We recently wrote about Xim, the interactive photo sharing app from Microsoft research. Now, meet Sarah Needham, the UX designer of the FUSE Labs team. She designed the Xim interference, but you won’t often think of her — if she did her job right.
She developed the design on research at how users used the app, leading to an intuitive and simple experience. And just to be clear, UX stands for ‘User Experience.’ This is not the same as the ‘User Interface,’ although that too is part of the UX. So if you have used the app, and don’t find it polished, that is because the FUSE Labs is a small team with limited resources. And this being a research project, it isn’t expected that the interface comes with all the cool animations, etc. that you see for other apps. Instead think of how you interact with the app and the work flow of use cases such as adding users and uploading pictures — this is what Sarah designed.
Sarah is currently at the Grace Hopper Celebration of Women in Computing discussing Xim, while also being an inspiration to the young Computer Science students in attendance. Part of that entailed providing insight into her own journey to where she is now — a member of Microsoft’s FUSE Labs.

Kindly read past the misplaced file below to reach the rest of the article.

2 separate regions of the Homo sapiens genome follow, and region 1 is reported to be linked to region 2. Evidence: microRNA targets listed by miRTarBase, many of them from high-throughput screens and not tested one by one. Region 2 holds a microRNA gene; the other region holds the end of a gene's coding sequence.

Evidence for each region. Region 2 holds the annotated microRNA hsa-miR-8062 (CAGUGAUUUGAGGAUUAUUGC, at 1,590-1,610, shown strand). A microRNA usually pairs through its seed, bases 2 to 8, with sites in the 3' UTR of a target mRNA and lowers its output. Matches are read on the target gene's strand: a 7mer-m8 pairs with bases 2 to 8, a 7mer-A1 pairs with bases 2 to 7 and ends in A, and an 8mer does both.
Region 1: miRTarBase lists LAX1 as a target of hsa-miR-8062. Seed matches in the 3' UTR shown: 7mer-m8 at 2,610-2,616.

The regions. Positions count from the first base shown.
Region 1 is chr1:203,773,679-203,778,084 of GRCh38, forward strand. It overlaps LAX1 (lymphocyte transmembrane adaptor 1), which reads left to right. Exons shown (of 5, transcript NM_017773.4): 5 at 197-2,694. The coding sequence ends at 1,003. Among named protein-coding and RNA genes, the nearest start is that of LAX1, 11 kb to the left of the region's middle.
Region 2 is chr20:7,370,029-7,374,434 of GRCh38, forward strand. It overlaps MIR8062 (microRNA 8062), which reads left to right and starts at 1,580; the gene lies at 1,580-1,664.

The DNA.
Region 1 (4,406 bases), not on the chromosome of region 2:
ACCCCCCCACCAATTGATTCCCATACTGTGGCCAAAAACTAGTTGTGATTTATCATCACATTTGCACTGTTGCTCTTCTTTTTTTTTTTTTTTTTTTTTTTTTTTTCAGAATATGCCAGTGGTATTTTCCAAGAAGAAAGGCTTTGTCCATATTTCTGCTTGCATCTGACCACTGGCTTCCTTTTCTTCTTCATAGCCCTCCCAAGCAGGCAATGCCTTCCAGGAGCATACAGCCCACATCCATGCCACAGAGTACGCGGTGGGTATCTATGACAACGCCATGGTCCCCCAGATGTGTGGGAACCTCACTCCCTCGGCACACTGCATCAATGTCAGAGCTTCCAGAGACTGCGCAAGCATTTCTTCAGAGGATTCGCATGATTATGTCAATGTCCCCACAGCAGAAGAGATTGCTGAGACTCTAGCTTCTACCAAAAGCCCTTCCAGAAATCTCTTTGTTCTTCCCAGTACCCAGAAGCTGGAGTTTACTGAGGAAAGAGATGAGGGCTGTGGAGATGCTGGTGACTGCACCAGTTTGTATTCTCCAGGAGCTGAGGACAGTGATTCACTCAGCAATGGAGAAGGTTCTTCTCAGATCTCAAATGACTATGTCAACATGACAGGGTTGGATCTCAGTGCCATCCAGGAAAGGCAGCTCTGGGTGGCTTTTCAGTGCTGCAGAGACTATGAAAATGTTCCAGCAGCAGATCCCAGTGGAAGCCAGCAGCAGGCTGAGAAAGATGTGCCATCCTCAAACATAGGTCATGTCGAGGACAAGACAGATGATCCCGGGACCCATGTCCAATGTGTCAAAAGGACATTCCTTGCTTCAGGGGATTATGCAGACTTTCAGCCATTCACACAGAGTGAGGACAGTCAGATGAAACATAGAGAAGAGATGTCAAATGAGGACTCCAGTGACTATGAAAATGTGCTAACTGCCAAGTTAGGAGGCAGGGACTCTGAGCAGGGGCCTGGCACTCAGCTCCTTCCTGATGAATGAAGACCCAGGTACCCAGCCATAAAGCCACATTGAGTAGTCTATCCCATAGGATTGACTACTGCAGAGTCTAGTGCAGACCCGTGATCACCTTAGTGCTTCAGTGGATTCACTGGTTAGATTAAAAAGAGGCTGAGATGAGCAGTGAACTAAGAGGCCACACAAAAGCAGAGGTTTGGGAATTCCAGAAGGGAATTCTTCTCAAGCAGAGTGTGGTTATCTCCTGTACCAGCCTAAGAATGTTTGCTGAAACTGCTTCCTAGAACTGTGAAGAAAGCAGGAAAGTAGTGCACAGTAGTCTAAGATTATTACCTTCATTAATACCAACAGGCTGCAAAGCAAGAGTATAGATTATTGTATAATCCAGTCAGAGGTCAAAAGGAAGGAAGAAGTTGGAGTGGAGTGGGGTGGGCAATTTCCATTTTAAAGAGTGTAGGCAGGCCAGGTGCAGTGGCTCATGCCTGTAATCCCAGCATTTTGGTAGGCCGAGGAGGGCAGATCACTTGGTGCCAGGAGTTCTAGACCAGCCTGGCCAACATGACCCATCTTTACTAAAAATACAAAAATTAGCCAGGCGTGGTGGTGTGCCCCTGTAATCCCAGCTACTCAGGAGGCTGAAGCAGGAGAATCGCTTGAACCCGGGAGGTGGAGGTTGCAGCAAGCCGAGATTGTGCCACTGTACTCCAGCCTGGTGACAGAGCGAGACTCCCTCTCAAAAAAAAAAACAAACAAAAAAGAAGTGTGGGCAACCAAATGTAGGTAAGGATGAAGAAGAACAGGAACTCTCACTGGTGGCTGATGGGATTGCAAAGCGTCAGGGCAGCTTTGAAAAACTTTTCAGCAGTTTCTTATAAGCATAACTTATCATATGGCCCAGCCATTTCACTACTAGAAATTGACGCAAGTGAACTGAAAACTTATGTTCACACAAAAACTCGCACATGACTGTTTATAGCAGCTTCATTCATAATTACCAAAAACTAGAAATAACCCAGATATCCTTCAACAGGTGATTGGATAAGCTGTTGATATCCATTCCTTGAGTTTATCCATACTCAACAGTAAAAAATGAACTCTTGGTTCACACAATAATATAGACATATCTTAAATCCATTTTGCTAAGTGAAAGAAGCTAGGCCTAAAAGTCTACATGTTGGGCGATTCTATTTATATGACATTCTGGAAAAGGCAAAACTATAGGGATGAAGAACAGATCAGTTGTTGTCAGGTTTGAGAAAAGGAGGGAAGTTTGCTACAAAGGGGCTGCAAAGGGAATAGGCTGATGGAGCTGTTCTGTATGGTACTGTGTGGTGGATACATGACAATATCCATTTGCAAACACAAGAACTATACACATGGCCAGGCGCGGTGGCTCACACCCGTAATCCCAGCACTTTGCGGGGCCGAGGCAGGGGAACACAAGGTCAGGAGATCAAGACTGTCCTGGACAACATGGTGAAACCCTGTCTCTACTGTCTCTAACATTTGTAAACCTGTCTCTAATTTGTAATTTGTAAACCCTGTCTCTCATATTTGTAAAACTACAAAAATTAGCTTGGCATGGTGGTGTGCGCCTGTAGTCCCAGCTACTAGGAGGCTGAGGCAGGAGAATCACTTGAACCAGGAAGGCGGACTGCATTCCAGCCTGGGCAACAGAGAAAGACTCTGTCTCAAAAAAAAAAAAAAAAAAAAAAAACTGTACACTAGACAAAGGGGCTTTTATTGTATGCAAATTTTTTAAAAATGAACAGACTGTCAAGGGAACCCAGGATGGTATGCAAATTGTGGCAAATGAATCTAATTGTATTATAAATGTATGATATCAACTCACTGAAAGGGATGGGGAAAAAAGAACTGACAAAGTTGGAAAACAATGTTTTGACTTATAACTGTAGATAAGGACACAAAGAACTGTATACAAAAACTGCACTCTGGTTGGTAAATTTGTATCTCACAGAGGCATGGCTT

She studied in Los Angeles, Boston, and Still Water which culminated in a Master’s degree in Fine Arts in Media Design. Her studies focused on “design’s fictions and critical interventions.” Design fiction, or critical design, is meant to reveal new ways of treating an object or concept in a way that challenges currently-held assumptions. Sarah explains how her unique background aided her in this:
“How I landed in that world of fiction can be directly linked to my background in architecture, where I learned to question the world from all angles—literally.”
You can read more about Sarah here. Microsoft Research is focused on pushing the boundaries, and there are always extremely interesting projects coming out. But we will be particularly keeping an eye on Xim to see where Microsoft takes this particular project.